Dodgers Now

The Times' Dodgers reporters give you all the news on the boys in blue

« Previous Post | Dodgers Now Home | Next Post »

When the Dodgers wish upon a star, it's for a very different mental approach

October 7, 2010 |  7:51 am

It was almost a throwaway question. The Dodgers had called a season wrap-up news conference on a fittingly gray and drizzly afternoon at Dodger Stadium.

Don Mattingly, now in his first official day as Dodgers manager, had seemed to answer every question, the media scrum beginning to break up, when I threw one last query at him:

If he were to reach into his pocket right now, discover pixie dust and throw it on his team, what’s the one thing he would want to add?

Mattingly thought a brief moment, then said:

"If we could be one thing -- mentally tough. I want our club to be mentally tough."

Which naturally led to the follow-up question: Was that lacking last season?

"Hey, you said one thing," said Mattingly, laughing.

"There’s a toughness that it takes to play this game. I know it’s not a football toughness type of thing, but when you have to get yourself ready 162 times, it’s a battle. It’s not always going to physically beat you up, but it’s a mental battle to get yourself ready every day."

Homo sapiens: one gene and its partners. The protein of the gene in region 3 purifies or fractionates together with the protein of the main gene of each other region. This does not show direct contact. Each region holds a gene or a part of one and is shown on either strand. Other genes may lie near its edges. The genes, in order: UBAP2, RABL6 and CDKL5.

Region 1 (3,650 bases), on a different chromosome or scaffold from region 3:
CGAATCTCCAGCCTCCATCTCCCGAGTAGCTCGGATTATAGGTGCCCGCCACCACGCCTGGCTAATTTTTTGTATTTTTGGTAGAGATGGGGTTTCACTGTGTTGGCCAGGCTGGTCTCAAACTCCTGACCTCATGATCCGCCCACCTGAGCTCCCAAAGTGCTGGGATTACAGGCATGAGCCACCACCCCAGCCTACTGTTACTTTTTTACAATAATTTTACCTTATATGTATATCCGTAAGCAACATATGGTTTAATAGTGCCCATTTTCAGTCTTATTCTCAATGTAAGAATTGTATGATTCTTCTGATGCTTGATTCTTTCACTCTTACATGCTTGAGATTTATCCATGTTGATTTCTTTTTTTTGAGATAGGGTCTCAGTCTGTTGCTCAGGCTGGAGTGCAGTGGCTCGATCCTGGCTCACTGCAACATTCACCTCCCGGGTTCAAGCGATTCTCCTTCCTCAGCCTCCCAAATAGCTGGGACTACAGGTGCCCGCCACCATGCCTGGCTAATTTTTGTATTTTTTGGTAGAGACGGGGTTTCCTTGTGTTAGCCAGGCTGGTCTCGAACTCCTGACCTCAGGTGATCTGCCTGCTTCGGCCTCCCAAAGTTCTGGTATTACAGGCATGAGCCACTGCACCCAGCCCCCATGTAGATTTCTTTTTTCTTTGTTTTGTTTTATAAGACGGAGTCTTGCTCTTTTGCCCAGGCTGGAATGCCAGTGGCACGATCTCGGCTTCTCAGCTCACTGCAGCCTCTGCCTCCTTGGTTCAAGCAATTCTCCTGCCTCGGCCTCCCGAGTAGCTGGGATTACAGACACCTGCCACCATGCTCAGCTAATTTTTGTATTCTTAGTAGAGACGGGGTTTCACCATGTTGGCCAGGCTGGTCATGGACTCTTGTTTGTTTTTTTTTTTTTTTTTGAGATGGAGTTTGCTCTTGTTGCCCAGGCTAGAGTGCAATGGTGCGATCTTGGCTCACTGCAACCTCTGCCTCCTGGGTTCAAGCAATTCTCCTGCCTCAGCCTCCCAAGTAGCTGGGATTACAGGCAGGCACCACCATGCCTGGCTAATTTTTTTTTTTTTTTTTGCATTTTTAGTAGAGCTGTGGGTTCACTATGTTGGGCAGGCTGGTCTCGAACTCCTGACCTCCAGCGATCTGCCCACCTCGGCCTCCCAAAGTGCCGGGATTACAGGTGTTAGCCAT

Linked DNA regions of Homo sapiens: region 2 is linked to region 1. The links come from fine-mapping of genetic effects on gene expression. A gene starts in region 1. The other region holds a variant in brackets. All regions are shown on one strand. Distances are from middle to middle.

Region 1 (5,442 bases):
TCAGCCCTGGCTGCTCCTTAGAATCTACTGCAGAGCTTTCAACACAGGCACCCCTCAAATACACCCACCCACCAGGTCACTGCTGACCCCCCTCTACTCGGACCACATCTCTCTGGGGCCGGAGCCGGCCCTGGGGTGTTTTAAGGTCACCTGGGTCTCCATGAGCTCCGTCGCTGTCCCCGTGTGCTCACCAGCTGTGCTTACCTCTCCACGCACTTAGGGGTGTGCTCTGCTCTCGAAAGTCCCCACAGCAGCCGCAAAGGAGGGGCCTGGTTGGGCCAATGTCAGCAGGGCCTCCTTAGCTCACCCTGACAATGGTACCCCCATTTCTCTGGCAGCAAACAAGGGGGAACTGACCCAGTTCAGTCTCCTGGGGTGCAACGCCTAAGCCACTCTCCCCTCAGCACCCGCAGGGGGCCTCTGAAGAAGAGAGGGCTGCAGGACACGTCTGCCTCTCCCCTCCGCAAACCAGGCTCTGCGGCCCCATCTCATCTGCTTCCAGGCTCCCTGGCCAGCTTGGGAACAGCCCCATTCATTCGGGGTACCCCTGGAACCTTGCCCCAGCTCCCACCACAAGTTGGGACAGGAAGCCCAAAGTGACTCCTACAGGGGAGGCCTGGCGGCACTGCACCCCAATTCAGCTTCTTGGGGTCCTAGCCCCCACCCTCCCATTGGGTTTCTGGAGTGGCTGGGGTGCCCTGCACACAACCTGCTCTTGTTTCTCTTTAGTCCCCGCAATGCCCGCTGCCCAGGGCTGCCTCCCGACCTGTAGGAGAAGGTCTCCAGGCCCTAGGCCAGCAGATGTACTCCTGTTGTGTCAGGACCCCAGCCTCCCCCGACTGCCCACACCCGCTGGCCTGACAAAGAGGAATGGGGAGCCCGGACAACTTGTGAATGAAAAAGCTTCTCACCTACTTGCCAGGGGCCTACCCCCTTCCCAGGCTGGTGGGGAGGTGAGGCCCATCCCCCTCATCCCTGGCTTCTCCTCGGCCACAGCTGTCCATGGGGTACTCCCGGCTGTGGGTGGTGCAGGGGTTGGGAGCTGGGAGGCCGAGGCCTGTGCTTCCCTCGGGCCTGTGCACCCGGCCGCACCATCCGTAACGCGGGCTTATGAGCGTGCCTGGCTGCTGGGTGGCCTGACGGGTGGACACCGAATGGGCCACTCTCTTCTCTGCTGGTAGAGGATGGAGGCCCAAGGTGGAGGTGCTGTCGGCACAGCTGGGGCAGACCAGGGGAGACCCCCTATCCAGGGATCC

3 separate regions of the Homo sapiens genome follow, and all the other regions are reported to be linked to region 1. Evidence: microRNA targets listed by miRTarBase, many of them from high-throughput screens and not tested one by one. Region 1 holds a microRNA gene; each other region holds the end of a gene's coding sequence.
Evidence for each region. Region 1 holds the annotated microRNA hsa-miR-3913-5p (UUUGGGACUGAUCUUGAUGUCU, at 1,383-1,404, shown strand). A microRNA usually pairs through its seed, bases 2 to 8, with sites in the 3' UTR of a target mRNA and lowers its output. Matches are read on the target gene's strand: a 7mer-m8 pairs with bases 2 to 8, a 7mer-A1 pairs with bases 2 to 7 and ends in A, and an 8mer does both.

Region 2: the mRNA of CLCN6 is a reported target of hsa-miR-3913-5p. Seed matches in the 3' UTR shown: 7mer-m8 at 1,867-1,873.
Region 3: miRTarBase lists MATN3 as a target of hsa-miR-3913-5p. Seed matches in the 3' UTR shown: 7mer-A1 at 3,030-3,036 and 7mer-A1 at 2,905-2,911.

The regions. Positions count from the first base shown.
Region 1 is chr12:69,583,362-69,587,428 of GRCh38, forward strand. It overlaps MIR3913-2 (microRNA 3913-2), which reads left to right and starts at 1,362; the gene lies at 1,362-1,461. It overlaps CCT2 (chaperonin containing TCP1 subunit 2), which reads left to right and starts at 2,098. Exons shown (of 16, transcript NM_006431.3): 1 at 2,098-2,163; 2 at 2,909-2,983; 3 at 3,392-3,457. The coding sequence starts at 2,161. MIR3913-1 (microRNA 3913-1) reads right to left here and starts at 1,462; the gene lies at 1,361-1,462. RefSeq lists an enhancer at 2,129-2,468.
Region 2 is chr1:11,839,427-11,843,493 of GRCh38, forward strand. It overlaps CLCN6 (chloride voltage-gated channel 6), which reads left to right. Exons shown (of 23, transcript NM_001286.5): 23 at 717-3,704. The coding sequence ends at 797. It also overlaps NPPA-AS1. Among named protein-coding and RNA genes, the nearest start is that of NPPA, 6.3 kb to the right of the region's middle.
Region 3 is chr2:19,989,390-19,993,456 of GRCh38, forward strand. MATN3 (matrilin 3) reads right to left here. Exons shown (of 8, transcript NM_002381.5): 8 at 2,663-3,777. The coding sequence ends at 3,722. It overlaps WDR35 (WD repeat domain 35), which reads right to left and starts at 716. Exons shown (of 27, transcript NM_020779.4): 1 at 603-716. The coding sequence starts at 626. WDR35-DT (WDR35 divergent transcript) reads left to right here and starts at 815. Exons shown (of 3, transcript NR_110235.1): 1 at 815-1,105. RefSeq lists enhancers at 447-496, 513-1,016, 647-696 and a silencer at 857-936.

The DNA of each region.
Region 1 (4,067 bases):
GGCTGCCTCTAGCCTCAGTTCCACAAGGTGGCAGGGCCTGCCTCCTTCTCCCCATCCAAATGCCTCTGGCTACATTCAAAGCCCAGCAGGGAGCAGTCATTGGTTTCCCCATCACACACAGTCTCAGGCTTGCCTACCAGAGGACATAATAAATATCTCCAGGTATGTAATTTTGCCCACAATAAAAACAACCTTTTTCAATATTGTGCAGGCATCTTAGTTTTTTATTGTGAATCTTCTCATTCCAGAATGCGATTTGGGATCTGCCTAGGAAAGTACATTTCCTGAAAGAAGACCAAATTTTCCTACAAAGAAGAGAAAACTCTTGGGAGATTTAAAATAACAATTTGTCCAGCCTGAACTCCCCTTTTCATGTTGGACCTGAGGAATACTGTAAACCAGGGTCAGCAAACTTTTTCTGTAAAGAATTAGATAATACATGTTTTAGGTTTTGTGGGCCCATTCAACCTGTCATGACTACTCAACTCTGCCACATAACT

The 2010 Dodgers as a collective clearly lacked mental toughness. So clearly, not only did management also recognize it, but it is now openly addressing it.

Too few played with the kind of daily intensity most winning teams boast. Almost from the beginning, the competitive fire too often seemed to simmer.

"I thought in the spring we should have been crisper, said General Manager Ned Colletti. "I don’t know if it’s because we played a longer season or if people thought it was going to be easy.

"We need a little more crispness to what we do, a little more intensity. More relentless to what we're trying to accomplish. But that doesn't fall on one person or a small group of people. That falls on everybody."

Players, coaches, management -- and you could argue -- ownership.

The Dodgers are a team full of holes. But when Mattingly was asked the one thing he would add, it wasn’t a power outfielder or an ace or closer.

It was to change the team’s mental approach. And since Kirk Gibson is currently occupied, that addition will have to come from within.

-- Steve Dilbeck